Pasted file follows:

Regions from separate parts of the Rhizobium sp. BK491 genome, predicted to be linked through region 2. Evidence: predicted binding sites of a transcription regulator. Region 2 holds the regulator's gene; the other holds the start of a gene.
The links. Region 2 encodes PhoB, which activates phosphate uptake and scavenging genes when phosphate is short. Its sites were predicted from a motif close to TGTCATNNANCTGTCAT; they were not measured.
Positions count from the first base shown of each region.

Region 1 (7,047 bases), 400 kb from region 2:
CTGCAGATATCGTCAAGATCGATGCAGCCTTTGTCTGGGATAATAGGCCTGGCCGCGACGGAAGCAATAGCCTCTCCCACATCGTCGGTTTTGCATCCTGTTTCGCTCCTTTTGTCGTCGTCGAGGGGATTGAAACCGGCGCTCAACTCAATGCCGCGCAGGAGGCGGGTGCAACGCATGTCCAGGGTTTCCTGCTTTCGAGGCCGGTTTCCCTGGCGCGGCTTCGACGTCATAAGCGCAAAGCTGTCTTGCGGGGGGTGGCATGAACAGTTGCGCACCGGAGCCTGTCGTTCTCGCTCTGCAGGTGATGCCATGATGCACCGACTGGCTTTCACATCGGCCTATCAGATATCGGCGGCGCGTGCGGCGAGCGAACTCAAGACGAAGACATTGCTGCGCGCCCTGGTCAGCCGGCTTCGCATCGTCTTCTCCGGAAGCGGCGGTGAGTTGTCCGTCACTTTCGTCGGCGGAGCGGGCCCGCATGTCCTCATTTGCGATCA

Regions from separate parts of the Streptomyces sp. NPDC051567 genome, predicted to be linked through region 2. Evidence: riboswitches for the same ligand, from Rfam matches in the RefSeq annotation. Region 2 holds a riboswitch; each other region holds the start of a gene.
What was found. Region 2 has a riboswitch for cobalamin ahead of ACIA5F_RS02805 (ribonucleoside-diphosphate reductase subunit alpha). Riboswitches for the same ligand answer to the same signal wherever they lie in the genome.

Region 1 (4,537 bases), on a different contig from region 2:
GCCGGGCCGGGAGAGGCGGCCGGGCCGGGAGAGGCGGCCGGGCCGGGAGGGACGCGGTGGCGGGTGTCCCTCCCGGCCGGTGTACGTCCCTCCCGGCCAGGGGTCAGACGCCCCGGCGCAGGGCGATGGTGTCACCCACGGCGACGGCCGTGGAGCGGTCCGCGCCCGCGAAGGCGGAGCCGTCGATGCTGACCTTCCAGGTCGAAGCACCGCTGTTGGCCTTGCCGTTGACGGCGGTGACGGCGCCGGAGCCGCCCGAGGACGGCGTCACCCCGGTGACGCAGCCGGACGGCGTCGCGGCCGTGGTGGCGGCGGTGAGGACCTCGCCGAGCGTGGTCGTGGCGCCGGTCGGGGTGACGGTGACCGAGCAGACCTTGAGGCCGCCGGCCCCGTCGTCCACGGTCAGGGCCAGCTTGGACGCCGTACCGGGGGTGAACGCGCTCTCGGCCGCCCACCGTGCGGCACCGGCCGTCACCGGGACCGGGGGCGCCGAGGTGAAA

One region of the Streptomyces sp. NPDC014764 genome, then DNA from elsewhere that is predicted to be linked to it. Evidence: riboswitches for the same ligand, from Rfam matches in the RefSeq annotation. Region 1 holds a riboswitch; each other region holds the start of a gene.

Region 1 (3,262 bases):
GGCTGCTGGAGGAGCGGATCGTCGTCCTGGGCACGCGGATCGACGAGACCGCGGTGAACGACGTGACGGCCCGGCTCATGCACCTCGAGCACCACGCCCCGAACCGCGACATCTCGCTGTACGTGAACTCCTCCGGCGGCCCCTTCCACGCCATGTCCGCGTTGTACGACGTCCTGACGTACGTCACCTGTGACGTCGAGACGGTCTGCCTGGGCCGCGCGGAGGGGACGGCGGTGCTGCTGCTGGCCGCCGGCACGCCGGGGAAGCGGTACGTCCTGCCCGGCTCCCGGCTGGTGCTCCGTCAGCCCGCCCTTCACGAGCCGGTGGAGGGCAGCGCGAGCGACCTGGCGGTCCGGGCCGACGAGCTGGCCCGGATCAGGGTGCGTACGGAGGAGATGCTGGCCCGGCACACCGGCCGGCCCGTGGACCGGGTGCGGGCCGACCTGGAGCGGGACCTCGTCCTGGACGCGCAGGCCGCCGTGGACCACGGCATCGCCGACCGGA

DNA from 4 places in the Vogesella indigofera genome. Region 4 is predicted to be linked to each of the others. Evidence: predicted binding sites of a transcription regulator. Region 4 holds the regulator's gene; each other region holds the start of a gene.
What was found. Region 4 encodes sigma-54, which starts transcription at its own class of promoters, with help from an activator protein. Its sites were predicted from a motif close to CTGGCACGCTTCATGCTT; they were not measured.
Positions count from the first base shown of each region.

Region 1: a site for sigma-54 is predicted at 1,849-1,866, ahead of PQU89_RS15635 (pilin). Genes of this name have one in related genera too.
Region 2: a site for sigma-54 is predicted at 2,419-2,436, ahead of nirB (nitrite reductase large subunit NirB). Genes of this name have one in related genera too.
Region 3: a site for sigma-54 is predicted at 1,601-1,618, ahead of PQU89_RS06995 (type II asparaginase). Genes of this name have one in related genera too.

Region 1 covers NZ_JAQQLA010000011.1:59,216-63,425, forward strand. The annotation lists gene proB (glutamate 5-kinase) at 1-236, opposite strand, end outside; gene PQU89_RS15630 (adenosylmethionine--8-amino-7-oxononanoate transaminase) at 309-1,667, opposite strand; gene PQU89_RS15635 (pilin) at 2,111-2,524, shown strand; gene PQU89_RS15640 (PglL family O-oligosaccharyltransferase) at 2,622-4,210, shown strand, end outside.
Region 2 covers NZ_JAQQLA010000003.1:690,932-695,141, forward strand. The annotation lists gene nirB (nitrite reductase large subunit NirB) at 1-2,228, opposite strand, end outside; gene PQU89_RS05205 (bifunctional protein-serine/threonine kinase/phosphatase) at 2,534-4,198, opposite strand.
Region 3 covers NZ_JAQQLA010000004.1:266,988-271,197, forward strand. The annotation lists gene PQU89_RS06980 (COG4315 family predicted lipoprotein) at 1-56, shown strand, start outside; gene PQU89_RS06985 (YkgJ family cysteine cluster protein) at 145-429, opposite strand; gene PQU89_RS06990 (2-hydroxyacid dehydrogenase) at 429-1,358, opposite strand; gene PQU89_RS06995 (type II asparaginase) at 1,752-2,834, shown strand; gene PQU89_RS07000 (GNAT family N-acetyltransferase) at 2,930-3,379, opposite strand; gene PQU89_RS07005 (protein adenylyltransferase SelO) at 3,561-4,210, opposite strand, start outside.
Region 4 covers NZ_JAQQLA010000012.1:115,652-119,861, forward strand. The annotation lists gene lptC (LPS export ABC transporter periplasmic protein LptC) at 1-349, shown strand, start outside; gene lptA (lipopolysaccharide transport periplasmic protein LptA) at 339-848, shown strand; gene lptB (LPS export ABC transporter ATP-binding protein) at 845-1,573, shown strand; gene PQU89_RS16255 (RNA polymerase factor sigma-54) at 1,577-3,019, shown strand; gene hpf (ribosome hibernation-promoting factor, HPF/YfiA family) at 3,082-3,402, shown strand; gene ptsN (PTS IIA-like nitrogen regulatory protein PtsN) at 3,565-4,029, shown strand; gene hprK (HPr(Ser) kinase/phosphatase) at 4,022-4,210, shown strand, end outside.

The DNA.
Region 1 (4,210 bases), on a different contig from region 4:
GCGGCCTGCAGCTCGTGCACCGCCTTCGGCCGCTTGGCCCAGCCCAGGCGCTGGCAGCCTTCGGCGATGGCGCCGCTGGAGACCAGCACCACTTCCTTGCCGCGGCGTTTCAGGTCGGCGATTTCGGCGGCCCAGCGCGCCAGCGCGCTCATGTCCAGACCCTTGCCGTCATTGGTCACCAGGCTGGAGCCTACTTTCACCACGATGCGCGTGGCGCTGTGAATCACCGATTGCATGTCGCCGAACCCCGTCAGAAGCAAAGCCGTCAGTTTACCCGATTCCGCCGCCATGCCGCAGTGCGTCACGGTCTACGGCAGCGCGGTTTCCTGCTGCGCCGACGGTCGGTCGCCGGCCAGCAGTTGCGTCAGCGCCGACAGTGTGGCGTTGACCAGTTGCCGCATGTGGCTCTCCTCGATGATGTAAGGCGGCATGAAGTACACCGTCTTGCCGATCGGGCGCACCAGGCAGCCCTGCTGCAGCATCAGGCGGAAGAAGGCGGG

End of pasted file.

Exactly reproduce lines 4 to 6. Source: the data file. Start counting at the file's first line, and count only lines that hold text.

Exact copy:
Region 1 (7,047 bases), 400 kb from region 2:
CTGCAGATATCGTCAAGATCGATGCAGCCTTTGTCTGGGATAATAGGCCTGGCCGCGACGGAAGCAATAGCCTCTCCCACATCGTCGGTTTTGCATCCTGTTTCGCTCCTTTTGTCGTCGTCGAGGGGATTGAAACCGGCGCTCAACTCAATGCCGCGCAGGAGGCGGGTGCAACGCATGTCCAGGGTTTCCTGCTTTCGAGGCCGGTTTCCCTGGCGCGGCTTCGACGTCATAAGCGCAAAGCTGTCTTGCGGGGGGTGGCATGAACAGTTGCGCACCGGAGCCTGTCGTTCTCGCTCTGCAGGTGATGCCATGATGCACCGACTGGCTTTCACATCGGCCTATCAGATATCGGCGGCGCGTGCGGCGAGCGAACTCAAGACGAAGACATTGCTGCGCGCCCTGGTCAGCCGGCTTCGCATCGTCTTCTCCGGAAGCGGCGGTGAGTTGTCCGTCACTTTCGTCGGCGGAGCGGGCCCGCATGTCCTCATTTGCGATCA

Regions from separate parts of the Streptomyces sp. NPDC051567 genome, predicted to be linked through region 2. Evidence: riboswitches for the same ligand, from Rfam matches in the RefSeq annotation. Region 2 holds a riboswitch; each other region holds the start of a gene.